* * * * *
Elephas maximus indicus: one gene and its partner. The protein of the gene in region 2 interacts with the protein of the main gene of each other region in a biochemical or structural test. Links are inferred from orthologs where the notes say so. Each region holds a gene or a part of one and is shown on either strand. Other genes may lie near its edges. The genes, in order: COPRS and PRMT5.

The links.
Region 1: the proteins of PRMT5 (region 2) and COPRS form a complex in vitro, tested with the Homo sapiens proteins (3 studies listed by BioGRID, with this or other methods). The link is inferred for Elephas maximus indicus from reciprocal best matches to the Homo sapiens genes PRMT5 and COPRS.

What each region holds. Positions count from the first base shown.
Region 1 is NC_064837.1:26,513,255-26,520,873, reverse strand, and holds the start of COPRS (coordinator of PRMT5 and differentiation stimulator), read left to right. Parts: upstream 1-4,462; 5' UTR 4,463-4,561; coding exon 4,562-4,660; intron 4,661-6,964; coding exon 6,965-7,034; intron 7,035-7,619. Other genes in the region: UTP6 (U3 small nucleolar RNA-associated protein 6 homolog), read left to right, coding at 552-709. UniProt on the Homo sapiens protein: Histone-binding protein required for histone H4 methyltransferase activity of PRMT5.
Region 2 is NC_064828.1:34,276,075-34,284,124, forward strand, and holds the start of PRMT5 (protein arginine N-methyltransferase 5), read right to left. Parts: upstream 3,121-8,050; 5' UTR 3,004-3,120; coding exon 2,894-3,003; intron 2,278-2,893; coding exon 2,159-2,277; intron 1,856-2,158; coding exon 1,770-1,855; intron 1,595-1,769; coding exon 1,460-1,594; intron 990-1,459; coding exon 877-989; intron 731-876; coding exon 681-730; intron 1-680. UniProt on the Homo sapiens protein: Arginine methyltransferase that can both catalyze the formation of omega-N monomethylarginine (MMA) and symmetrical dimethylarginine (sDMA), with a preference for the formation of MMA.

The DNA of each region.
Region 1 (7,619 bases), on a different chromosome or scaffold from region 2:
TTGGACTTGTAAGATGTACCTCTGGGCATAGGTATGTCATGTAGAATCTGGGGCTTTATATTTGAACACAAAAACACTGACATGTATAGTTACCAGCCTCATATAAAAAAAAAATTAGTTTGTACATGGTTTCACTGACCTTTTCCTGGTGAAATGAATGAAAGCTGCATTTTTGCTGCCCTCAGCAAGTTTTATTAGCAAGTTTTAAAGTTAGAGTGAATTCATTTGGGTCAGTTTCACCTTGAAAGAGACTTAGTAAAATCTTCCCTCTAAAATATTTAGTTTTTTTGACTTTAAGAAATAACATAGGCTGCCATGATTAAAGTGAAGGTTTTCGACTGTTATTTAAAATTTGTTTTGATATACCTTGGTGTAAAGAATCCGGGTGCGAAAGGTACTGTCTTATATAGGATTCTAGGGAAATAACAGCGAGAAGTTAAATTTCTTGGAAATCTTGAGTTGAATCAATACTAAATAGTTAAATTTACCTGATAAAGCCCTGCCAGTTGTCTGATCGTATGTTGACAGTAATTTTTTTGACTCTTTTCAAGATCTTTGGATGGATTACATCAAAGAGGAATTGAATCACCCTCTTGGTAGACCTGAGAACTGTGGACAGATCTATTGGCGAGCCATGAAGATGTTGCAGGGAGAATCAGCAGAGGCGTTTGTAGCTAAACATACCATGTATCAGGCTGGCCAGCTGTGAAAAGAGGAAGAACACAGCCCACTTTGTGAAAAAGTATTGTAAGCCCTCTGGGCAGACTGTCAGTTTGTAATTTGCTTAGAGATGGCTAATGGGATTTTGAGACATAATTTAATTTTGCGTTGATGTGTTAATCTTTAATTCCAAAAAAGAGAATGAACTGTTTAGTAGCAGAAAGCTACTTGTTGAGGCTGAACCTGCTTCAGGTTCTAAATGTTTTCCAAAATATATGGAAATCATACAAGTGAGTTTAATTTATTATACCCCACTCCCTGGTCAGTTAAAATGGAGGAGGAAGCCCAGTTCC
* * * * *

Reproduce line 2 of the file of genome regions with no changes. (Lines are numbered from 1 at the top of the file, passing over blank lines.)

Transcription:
The links.